Henry wanted the architecture of the house to match the style of the cabana, so he traveled to Mexico City to visit the aging Barragán, who was too frail to accept a new project but did offer some guidance. Henry then commissioned the Newport Beach firm Architects Pacifica to draft the design for a 7,000-square-foot, three-bedroom residence in the Barragán style. “I had a lot of input in the design,” says Henry, who has been living in the house since its completion in 1986. “I drew the plans for the first floor, for instance. But I like to [employ] a skilled professional.”
The house, as well as the cabana, has a defining blank wall that appears to cut through the structure. “Slicing a space with an element is very Barragán,” says Henry. “We wanted to match, marry, and unify the property with these walls.” To underscore the relationship between the two structures, two square wood gates mirror each other across the lane: One leads to the cabana and pool, and the other to the residence’s courtyard. Opening both gates creates the appearance of an enfilade that begins with the house’s entry hall and concludes with the deep end of the pool.
The spacious courtyard features a rock-lined pond and Sun Glitter, a sculpture of a mermaid atop a dolphin, by Swedish artist Carl Milles. “There is an unexpected joy of coming into this area,” says Henry, adding that Sun Glitter is one of three pieces cast for him by Milles’ estate in the 1980s. “My first inquiry was rejected out of hand,” he says. “But I got to know Milles’ nephew, and he eventually prevailed on the estate to pull the forms out of the warehouse. They’re the only Carl Milles pieces in California of which I’m aware.”
An Albuquerque, N.M., artist carved the 12-foot-high front door of the residence from Brazilian mahogany. “It probably weighs between 1,000 and 1,200 pounds,” says Henry. “Sometimes people want to slam it shut, but doing that just might send it flying off the hinges.” The door opens effortlessly to a two-story entry hall with a circular staircase and large-scale abstract paintings by Helen Frankenthaler and other artists.
Playing off the geometry of the kitchen, Elizabeth placed small boxes of silk grasses a top the cabinetry. Natural light floods the space through concealed skylights. (Click image to enlarge)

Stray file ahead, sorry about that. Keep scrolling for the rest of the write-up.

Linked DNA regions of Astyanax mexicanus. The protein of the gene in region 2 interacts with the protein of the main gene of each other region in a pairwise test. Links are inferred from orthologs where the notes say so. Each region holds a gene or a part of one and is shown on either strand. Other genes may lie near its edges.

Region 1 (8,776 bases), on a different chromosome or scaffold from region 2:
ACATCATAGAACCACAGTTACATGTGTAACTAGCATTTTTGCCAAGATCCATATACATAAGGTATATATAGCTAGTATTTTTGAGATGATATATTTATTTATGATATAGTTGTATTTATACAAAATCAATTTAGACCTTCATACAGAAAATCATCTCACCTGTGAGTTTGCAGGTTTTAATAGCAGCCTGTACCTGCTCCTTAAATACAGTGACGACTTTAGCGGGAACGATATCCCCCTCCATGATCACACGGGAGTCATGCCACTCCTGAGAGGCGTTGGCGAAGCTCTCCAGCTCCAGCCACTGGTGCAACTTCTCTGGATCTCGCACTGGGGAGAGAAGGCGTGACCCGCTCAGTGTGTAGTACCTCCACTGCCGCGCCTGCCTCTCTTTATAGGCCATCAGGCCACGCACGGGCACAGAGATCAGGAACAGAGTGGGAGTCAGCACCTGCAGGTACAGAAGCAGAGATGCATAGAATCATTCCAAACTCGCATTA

Beyond the hall is a grand salon that overlooks Newport Harbor and a patio, which is paved with the same stone found in the Noguchi installation. A screen and a glass wall once divided the room into living and dining areas on either side of a central hall. “Elizabeth had the imagination to use the area as one space, to open it up,” says Henry. “The change captures the magnitude of the view; the bay here is so beautiful.”
In the entry, a large Regency mirror hangs above a Chinese lacquered table showcasing Oval with Two Forms by Barbara Hepworth. Outside stands Jerome Abel Seguin’s sculpture Dance of Llianna. (Click image to enlarge)
In keeping with the Barragán style, Elizabeth had the interior walls repainted with a slightly rough finish. She chose a gold panel, on which she mounted an 18th-century carved angel, for the wall behind the dining table, which was acquired in Mexico. Additional furnishings include enormous soft wool rugs woven in Tibet and a Pucci sofa—contemporary counterpoints to the 300-year-old Savonnerie rug in the couple’s expansive second-floor bedroom. Four years ago, at Elizabeth’s suggestion, they added a bayfront balcony to the master bedroom.
Henry says he is still delighted with the house after 20 years. “There’s always a great satisfaction,” he says, “in seeing a creative design—something that was in your mind—come into substance.”